An Open Letter to My Female Classmates
As I near graduation, a part of me wishes I had a chance to do it all over again. And not because these past four years have been the time of my life (believe me, they have), but because I wish I had realized earlier how much I was holding myself back as a student.
My frustration is perhaps better explained by a recent study of the habits of undergraduates and gender bias in the classroom. Anthropologist Dan Grunspan and his colleagues found young men consistently ranked their male peers academically higher than their just-as-savvy female classmates. And because reinforcement from faculty members and peers is enormously important for a young person’s education and career development, this phenomenon is known to have long-term effects. This is perhaps one of the reasons STEM fields in college remain male-dominated.
And unfortunately, this bias isn’t only perpetrated by men. My roommate recently spoke of an eye-opening Psychology experiment she participated it. The study involved two female participants who were instructed to complete a basic computer-generated task. Upon completion, both females were prompted with a their score, though the experimental subject’s screen was then followed by a message that stated women usually score lower than average on this task. The second time around, the experimental subject performed worse.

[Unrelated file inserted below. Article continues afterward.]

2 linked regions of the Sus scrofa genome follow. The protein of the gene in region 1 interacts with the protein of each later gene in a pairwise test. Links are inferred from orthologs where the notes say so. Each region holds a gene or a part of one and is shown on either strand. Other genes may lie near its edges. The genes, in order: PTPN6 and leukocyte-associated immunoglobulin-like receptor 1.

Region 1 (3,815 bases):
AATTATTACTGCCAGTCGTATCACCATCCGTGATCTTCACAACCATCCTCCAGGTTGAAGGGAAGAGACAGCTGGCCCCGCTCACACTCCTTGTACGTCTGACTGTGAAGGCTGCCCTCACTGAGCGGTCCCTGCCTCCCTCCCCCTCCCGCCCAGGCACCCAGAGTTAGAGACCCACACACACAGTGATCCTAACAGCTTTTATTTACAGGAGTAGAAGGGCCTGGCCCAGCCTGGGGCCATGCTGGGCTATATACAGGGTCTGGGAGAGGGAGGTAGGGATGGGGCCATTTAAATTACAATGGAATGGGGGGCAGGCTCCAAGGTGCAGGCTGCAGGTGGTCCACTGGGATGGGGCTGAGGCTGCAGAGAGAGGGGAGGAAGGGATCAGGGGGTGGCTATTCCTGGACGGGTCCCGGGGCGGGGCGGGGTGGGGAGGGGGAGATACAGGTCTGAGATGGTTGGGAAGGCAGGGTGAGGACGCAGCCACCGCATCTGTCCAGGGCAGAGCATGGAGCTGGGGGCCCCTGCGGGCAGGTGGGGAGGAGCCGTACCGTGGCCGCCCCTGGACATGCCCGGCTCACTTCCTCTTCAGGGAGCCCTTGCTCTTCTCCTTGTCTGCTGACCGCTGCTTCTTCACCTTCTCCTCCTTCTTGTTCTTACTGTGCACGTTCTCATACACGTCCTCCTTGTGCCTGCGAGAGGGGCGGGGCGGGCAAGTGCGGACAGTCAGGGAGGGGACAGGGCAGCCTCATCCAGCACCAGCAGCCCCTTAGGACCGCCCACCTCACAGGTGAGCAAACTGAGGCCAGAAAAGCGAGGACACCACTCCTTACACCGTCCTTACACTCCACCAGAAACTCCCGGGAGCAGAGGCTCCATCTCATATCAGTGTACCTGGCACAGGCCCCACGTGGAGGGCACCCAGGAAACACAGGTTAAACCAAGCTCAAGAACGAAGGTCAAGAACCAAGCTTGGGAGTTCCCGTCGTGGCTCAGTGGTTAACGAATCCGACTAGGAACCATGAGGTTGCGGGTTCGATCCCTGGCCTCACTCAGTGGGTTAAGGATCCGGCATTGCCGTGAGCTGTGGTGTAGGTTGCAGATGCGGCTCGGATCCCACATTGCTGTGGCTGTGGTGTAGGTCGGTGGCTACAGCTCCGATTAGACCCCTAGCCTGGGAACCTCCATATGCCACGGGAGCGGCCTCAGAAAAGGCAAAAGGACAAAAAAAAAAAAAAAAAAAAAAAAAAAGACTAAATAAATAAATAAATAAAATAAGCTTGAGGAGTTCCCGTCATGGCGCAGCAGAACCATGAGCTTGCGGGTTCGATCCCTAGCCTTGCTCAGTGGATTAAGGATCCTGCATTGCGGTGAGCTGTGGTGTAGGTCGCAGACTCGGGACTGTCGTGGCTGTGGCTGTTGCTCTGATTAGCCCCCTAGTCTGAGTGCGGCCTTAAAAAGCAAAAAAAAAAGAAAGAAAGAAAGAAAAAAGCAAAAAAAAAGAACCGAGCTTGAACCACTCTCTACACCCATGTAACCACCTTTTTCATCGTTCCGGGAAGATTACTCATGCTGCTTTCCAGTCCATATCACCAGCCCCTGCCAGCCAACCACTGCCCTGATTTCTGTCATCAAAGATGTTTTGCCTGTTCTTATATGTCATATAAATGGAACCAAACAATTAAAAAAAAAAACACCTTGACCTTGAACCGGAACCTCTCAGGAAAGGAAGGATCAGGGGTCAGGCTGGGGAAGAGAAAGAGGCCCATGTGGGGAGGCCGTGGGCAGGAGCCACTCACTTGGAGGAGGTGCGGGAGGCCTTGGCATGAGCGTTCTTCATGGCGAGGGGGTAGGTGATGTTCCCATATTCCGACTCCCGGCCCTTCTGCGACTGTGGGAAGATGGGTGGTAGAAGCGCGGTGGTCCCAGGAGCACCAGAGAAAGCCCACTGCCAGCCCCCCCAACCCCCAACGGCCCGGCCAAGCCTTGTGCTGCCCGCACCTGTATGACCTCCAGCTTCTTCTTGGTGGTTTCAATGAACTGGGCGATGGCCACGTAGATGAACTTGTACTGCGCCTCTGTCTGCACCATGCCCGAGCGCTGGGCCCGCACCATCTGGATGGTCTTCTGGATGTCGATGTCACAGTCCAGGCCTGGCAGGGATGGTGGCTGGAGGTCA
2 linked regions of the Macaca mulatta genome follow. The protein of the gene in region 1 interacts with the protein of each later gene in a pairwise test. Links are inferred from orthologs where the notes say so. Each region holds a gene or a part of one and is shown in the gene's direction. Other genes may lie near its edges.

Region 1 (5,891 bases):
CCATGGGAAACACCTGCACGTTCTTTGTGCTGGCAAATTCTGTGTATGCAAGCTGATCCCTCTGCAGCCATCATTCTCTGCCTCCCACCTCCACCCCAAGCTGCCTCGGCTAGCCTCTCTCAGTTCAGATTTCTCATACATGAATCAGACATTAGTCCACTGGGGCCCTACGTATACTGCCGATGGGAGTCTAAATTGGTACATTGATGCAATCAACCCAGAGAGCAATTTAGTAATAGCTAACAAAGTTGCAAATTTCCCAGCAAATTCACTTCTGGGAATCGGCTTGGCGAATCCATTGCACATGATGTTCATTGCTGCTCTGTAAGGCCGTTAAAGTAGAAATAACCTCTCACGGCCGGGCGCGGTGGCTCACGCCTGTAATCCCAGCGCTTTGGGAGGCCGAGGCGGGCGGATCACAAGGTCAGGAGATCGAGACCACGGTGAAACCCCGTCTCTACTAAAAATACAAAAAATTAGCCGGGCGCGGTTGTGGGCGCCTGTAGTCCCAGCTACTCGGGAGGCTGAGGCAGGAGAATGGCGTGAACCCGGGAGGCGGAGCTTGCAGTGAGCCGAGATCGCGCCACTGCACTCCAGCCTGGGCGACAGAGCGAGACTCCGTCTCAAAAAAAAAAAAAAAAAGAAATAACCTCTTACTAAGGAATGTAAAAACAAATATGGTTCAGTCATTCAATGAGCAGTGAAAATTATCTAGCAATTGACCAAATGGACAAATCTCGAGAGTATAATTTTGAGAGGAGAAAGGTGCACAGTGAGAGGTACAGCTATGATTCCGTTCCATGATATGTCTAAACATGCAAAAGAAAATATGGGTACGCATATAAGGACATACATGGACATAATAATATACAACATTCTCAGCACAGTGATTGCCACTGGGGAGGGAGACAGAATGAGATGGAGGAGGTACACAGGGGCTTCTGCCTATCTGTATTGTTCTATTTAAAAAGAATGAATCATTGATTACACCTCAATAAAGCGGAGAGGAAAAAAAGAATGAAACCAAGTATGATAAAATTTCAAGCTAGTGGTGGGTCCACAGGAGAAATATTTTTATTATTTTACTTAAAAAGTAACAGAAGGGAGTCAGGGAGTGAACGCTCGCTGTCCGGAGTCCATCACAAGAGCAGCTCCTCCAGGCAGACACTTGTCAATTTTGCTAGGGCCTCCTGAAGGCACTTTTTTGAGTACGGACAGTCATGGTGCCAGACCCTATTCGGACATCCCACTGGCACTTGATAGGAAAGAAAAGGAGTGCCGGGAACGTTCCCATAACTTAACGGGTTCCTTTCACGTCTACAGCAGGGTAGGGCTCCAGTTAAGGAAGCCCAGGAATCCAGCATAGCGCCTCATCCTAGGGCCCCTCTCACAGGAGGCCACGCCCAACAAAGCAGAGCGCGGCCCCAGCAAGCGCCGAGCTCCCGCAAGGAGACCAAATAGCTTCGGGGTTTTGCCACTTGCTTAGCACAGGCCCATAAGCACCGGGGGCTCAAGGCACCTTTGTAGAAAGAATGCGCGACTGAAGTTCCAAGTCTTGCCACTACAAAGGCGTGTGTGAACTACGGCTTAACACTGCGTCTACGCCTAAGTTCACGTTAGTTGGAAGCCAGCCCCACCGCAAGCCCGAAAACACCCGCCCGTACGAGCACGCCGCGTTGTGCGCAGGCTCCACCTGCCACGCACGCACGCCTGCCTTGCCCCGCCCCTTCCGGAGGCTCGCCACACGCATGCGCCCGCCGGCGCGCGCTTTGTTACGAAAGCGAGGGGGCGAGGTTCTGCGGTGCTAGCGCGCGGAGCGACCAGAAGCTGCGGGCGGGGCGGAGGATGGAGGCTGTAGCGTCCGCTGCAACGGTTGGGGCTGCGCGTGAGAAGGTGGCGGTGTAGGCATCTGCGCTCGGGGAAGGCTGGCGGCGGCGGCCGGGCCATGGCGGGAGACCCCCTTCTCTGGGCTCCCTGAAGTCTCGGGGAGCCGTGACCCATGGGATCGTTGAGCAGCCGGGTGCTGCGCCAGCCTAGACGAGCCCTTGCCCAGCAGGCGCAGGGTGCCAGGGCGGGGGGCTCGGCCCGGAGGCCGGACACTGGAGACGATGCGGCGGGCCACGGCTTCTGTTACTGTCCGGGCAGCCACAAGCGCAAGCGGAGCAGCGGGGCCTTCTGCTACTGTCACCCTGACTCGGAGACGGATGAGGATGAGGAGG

As women, we have been socialized our entire lives to believe that certain types of success and achievement are atypical for females. And what’s worse, this negative outlook subliminally affects female performance and behavior.
So here’s the advice I can offer having sat through four years of classes:
Sit in the front. Raise your hand. Speak your mind — what you have to say is important! And when you speak, speak loudly and confidently, with full knowledge that people will listen if you believe you’re worth being listened to. Take the hard classes — take the hard major! Challenge yourself, while recognizing your ability to overcome challenges and succeed.
And know that this unconscious bias doesn’t stop with academia.
Sheryl Sandberg, C.O.O of Facebook and Founder of Lean In, is ever aware that women internalize systematic discrimination, affecting workplace performance. Women consistently underrepresent their own abilities compared to their male counterparts, a predisposition that leads only 7% of women to negotiate their salaries immediately following college, compared to 57% of men.
Sandberg explains how women also face harder choices between professional success and personal fulfillment — a tradeoff that not only causes women to drop out of the workforce, but also subtly prevents them from taking on new challenges and responsibilities within their careers. These barriers might help explain why we live in a world where women only make 79 cents for every dollar men make, a world where out of 190 Heads of State, only 9 are women.
So, what does this mean for those of us preparing to graduate?
It means we have some work to do, literally.
Start with applying for that dream job, even if you don’t think there’s a chance in hell you’ll be hired. Because the odds are, your male competitor is just as qualified as you. And when you are hired, know that it was your talent and skills that got you there — not someone else’s. Then, when you navigate the ladder of success, don’t succumb to the false notion that it’s unacceptable for women to be outspoken, assertive, or powerful. Pursue your ambitions head on. And when life starts to get in the way, ask your partner to equally share in the responsibilities of raising a family.
But most of all, understand that changing these stereotypes starts with you.